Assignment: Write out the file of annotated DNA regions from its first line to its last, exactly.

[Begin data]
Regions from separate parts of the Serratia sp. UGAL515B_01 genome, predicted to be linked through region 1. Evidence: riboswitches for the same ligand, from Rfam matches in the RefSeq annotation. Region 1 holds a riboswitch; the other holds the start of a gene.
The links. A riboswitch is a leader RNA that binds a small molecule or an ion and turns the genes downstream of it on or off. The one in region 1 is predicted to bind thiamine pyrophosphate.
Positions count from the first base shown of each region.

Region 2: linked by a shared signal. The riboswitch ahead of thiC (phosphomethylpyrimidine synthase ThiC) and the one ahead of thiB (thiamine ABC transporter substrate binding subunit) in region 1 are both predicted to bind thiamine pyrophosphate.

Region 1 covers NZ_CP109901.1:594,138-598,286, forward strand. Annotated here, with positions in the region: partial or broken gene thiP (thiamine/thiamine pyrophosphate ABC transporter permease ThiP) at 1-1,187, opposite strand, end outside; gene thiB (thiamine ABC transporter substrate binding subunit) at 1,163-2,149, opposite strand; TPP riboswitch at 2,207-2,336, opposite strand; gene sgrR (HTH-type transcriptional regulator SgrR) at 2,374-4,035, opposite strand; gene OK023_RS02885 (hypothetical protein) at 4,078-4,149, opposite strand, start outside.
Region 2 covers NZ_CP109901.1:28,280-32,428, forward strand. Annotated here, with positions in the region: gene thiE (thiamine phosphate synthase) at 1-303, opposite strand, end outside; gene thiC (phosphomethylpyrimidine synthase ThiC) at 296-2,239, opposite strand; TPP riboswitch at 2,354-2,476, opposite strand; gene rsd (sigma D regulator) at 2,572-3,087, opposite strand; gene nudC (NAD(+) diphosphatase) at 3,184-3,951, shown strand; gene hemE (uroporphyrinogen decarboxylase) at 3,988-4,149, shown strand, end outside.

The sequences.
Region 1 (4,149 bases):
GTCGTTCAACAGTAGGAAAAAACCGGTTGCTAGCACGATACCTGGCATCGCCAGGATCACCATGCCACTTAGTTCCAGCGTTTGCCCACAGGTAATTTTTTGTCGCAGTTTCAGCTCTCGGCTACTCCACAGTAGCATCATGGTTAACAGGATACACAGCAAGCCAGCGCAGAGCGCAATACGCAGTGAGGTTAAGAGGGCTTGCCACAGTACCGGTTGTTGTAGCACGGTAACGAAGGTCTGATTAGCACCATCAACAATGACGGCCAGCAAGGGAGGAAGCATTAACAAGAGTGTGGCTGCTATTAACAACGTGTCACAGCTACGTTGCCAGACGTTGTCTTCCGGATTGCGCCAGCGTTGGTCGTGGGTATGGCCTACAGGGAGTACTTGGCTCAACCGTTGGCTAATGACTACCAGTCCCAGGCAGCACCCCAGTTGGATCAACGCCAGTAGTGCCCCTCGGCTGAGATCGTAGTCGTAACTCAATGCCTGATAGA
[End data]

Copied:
Regions from separate parts of the Serratia sp. UGAL515B_01 genome, predicted to be linked through region 1. Evidence: riboswitches for the same ligand, from Rfam matches in the RefSeq annotation. Region 1 holds a riboswitch; the other holds the start of a gene.
The links. A riboswitch is a leader RNA that binds a small molecule or an ion and turns the genes downstream of it on or off. The one in region 1 is predicted to bind thiamine pyrophosphate.
Positions count from the first base shown of each region.

Region 2: linked by a shared signal. The riboswitch ahead of thiC (phosphomethylpyrimidine synthase ThiC) and the one ahead of thiB (thiamine ABC transporter substrate binding subunit) in region 1 are both predicted to bind thiamine pyrophosphate.

Region 1 covers NZ_CP109901.1:594,138-598,286, forward strand. Annotated here, with positions in the region: partial or broken gene thiP (thiamine/thiamine pyrophosphate ABC transporter permease ThiP) at 1-1,187, opposite strand, end outside; gene thiB (thiamine ABC transporter substrate binding subunit) at 1,163-2,149, opposite strand; TPP riboswitch at 2,207-2,336, opposite strand; gene sgrR (HTH-type transcriptional regulator SgrR) at 2,374-4,035, opposite strand; gene OK023_RS02885 (hypothetical protein) at 4,078-4,149, opposite strand, start outside.
Region 2 covers NZ_CP109901.1:28,280-32,428, forward strand. Annotated here, with positions in the region: gene thiE (thiamine phosphate synthase) at 1-303, opposite strand, end outside; gene thiC (phosphomethylpyrimidine synthase ThiC) at 296-2,239, opposite strand; TPP riboswitch at 2,354-2,476, opposite strand; gene rsd (sigma D regulator) at 2,572-3,087, opposite strand; gene nudC (NAD(+) diphosphatase) at 3,184-3,951, shown strand; gene hemE (uroporphyrinogen decarboxylase) at 3,988-4,149, shown strand, end outside.

The sequences.
Region 1 (4,149 bases):
GTCGTTCAACAGTAGGAAAAAACCGGTTGCTAGCACGATACCTGGCATCGCCAGGATCACCATGCCACTTAGTTCCAGCGTTTGCCCACAGGTAATTTTTTGTCGCAGTTTCAGCTCTCGGCTACTCCACAGTAGCATCATGGTTAACAGGATACACAGCAAGCCAGCGCAGAGCGCAATACGCAGTGAGGTTAAGAGGGCTTGCCACAGTACCGGTTGTTGTAGCACGGTAACGAAGGTCTGATTAGCACCATCAACAATGACGGCCAGCAAGGGAGGAAGCATTAACAAGAGTGTGGCTGCTATTAACAACGTGTCACAGCTACGTTGCCAGACGTTGTCTTCCGGATTGCGCCAGCGTTGGTCGTGGGTATGGCCTACAGGGAGTACTTGGCTCAACCGTTGGCTAATGACTACCAGTCCCAGGCAGCACCCCAGTTGGATCAACGCCAGTAGTGCCCCTCGGCTGAGATCGTAGTCGTAACTCAATGCCTGATAGA